The 44-year-old unsolved mystery of Patrick Power's disappearance
Despite decades of searching, the Power family refuse to give up their search for answers
It was an icy day in May 1973 when Patrick Power vanished without a trace.
Now, 44 years later, his family refuses to give up their quest for answers.
Patrick was known to have a smile that could light up a room and melt a few hearts. He served with the military overseas in Germany. He enjoyed having a good time and would never shy away from a fight.
His disappearance made an enormous impact on his family and friends — and left them with distrust.
"There are individuals in this town, even now, that know where he is and we need those people to come forward," said Ed Power, Patrick's brother. "Forget charges, just bring closure."
There was a massive search in the Hodges Hill area outside Grand Falls-Windsor in the days after Patrick's disappearance.
The RCMP, militia and teams of volunteers mobilized on the ground, a helicopter searched from above and a dog to track the scent of the missing man. It all came up empty-handed.
When the search concluded, the rumour mill began.
Some believed he had succumbed to injuries in the back country or had fallen into the bog.
But Patrick was an adventurer and a survivalist and grew up hunting with his father and brothers in the exact area where he disappeared.
"We'd like to get him and put him with the family ... so his ashes could be spread over their grave."- Ed Power
Ed, one of Patrick's younger brothers, says those theories just don't make sense and he fears a far more sinister end to his brother's life.
"Some information came out somewhere in the '90s that indicated that Pat met with foul play and for various reasons that went by the wayside," said Power.
"I know there was someone that wanted some revenge against him."
Neither the family nor the RCMP was able to find proof of those claims. As a result, Patrick's disappearance became a missing person case — something Ed Power never agreed with.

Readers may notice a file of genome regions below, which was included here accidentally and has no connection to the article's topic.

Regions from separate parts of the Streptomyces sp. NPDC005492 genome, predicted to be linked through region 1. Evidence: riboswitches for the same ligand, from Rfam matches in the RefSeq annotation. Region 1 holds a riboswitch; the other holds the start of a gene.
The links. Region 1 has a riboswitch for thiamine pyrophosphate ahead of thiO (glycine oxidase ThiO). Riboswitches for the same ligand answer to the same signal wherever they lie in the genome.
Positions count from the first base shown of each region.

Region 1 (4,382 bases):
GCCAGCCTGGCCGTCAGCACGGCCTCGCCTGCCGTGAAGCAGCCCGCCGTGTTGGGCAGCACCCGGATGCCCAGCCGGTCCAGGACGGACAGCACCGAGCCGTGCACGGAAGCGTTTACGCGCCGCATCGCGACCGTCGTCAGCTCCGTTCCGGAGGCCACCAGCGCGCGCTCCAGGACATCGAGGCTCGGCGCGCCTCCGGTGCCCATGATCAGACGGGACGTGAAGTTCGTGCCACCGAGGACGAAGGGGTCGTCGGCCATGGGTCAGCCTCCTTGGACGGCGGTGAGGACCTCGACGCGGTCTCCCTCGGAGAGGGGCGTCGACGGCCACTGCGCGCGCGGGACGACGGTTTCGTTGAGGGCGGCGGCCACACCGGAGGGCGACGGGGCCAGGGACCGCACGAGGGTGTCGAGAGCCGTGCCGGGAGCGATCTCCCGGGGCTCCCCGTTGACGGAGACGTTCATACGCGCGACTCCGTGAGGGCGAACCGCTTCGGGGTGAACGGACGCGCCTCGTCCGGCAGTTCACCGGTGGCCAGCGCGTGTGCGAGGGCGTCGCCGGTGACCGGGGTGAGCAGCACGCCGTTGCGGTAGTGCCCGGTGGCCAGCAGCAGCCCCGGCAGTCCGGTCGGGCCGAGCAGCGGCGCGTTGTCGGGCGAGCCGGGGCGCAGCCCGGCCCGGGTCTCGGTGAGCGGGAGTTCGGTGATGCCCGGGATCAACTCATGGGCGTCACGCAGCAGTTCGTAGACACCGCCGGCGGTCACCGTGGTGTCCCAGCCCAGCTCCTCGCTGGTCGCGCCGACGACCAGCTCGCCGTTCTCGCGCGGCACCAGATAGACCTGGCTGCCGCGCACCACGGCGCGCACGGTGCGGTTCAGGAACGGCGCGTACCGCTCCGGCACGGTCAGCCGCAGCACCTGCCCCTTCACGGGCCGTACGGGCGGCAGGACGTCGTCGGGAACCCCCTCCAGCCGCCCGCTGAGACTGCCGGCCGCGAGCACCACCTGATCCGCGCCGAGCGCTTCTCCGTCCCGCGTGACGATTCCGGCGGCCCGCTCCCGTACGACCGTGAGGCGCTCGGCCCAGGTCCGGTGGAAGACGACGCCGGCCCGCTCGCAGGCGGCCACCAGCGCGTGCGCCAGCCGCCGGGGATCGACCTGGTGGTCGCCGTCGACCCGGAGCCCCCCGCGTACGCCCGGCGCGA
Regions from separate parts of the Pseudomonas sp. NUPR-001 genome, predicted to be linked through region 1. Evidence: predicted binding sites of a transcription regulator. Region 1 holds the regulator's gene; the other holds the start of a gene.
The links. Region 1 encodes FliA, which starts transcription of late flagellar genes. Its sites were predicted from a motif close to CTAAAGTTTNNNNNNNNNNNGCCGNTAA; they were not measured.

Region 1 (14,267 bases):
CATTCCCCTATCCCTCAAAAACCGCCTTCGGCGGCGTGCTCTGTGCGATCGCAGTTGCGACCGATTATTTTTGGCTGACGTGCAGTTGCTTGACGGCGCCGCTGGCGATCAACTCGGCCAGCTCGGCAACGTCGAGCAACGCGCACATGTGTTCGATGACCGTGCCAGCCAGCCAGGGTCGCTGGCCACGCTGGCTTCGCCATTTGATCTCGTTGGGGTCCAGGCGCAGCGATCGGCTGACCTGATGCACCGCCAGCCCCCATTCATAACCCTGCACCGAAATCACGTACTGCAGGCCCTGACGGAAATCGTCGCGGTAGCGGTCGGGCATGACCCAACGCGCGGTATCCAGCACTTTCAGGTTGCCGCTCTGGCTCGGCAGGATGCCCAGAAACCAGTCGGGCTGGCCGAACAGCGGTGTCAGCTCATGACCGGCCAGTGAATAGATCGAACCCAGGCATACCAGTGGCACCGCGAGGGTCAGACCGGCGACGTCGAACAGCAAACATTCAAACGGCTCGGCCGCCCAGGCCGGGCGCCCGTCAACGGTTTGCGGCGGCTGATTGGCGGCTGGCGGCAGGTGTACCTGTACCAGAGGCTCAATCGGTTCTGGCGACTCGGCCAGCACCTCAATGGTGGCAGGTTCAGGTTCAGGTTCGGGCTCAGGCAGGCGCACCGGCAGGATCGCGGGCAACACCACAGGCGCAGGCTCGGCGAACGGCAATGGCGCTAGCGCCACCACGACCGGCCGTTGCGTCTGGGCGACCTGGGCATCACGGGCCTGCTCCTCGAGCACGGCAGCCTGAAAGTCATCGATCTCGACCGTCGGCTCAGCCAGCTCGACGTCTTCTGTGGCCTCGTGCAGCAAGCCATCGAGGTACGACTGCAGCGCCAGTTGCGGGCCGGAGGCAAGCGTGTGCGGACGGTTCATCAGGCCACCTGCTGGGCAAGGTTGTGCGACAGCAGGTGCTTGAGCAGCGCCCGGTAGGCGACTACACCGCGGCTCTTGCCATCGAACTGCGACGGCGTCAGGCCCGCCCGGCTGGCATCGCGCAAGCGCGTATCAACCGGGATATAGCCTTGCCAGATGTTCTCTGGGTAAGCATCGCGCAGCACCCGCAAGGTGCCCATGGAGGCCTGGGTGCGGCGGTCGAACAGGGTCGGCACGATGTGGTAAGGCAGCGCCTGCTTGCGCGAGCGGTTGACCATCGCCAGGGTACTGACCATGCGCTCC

A snag in the investigation
Then there was the issue of the original investigative file going missing in 1996.
In an email to CBC News, the Grand Falls-Windsor detachment of the RCMP confirmed the original file was misplaced but then rebuilt in 1997 using the original investigators' notes, reports and recollections.
They say the case is reviewed periodically, all leads are followed and the Power family has been contacted throughout.
Police say it is protocol for missing persons files to remain open until the missing person would be 110 years old.
The file is purged two years after that.
Time hasn't healed all wounds
As weeks became years and eventually decades, the emotional toll on the entire Power family grew.
It was especially difficult on their mother.
"For him to be gone away and never seen again was a difficult thing for her to accept," said Power. "She went to her death saying, 'What happened to poor old Pat?'"
Power says he and his remaining siblings won't give up their search for answers but admits that time may be running out.
"My memory is starting to fade now because it was such a long time ago," he said. "We're getting older now. So, we only have a limited amount of time. I don't want false hope."
The hope of Patrick being alive faded decades ago.
"We know he's not alive," said Power. "We'd like to get him and put him with the family … some ashes, some bones … so his ashes could be spread over their grave."
Today, Ed lives just a few minutes' drive from the area where his brother was last seen. His daily walk often takes him to a spot where he can see Hodges Hill in the distance. It's an area that still brings back raw emotions.
"We've got a brother that's in here somewhere that we don't know where he is," said Power. "I can sense somewhere he's in here. I can sense it but there's nothing I can do about it."